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Department of Public Health & Human Services





u -1 151S E. eth iAf'E.

In June, forty states and the tobacco industry reached JCLENa, imontai^/| 59e20OF EVENTS

landmark tentative settlement that provides for unprecedented

restrictions on tobacco products and sales and on tobacco

makers' liability in lawsuits. Department of Public Health and

Human Services (DPHHS) Director Laurie Ekanger stated, "This

settlement will result in lives saved, reduced youth access to

tobacco, and funding for prevention and cessation programs

at the state level. We applaud the hard work of the state

attorneys general throughout these negotiations."

The tobacco companies would pay more than $360 billion
over 25 years ($15 billion per year after that), most of it for
anti-smoking campaigns and to repay states for tax dollars
spent to treat Medicaid patients for smoking-related illnesses.
The companies will also pay $50 billion over 25 years in
punitive damages for past violations of the law. The unused
money will fund children's health programs. Several national
public health officials and legislators have criticized the outlined
Food and Drug Administration (FDA) restrictions as being too
inflexible. The settlement must still be accepted by President
Clinton and will require action by Congress with possible
modifications before becoming final.

Included with the monetary conditions is a comprehensive
plan outlining allowable conduct for the tobacco industry.
Most noticeable will be the banning of cigarette vending
machines, outdoor tobacco advertisements, human and cartoon
figures from all advertising and packaging, as well as tobacco-
related "paraphernalia" and giveaways. Retailers would have
to be licensed to sell tobacco products and most workplace
smoking would be banned.

The tobacco industry will also pay $500 million in anti-tobacco

education, and will face a $2 billion penalty if youth smoking

rates do not decline by 30% in five years, 50% in seven years,

and 60% in 10 years. The industry, in turn, would be exempt || Great Falls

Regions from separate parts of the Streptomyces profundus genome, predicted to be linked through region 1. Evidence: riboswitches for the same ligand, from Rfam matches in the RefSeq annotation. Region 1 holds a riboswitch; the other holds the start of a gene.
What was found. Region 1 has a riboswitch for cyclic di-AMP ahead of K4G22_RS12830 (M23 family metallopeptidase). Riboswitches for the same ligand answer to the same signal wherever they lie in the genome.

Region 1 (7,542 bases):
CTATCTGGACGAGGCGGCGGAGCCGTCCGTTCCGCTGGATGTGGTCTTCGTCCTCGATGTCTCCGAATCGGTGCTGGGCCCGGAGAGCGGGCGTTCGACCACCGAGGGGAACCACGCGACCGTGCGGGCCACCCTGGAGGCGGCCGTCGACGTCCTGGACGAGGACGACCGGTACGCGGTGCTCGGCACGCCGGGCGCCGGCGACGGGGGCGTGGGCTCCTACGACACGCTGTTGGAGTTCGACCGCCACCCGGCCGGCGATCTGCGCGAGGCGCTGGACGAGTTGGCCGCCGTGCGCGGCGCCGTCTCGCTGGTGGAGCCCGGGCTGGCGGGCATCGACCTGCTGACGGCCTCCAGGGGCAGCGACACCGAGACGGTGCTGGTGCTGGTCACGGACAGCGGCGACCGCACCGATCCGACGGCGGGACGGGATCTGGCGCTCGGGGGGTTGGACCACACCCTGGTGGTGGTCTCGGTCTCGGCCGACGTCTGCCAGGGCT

from any "class action" suits, although individual lawsuits would ii Contact: Gary Curtis

still be allowed. Also as part of the agreement, the FDA || (406)444-9530

could order changes in cigarette ingredients but could not ban |i August 24

nicotine until at least 2009. ■ Family Fun Day

i| Sponsored by the Governor's Council on

As part of the lawsuit, and as part of the proposed distribution Families

formula, Montana would receive $2.8 million per billion awarded. 11 Gibson Park— Great Falls

-. • , • rf-nr,^ ■,,■ ,, ^r. ,- , •„■ > r si| Contacti Gafy Cuftis

This amount translates into $18.2 million (from $6.5 billion) for m (406)444-9530

the first year, with projected annual increases. The actual amounts

and how much flexibility states will have will depend on action || J^f^ JJ;^|ness Week

by the President and Congress. The other tobacco moneys,

including individual punitive damages, would be separate.

{Continued on Page 3h- . ,v ^»<^ , ...,

w<** SkM* * at * - <*' JU_


August 1-7

World Breastfeeding Week
Contact: Pat Hennessey
(406) 444-2841

August 8

DPHHS Advisory Council Meeting

Cogswell Building/Room C-209


8:30 am - 3:30 pm

Contact: Gary Curtis

(406) 444-9530

August 12 - 14

County Directors' Meeting



Contact: Roger La Voie


August 13

Groundbreaking Ceremony
Montana State Hospital
Warm Springs
Contact: Don Anderson
(406) 444-3969

August 14

Community Day

DPHHS Offices


Contact: Anastasia Burton

(406) 444-2596

August 15-23

National Rehabilitation Week

August 23

Governor's Council on Families Meeting
Cambridge Court

A Message From the Director

New Ways to Communicate

Laurie Ekanger
DPHHS Director

Community Days : On August
14, seyeral members of the
DPHHS Management Team will
be traveling to Sidney for
"Community Day." This is our
opportunity to yisit local program
sites, meet with our coworkers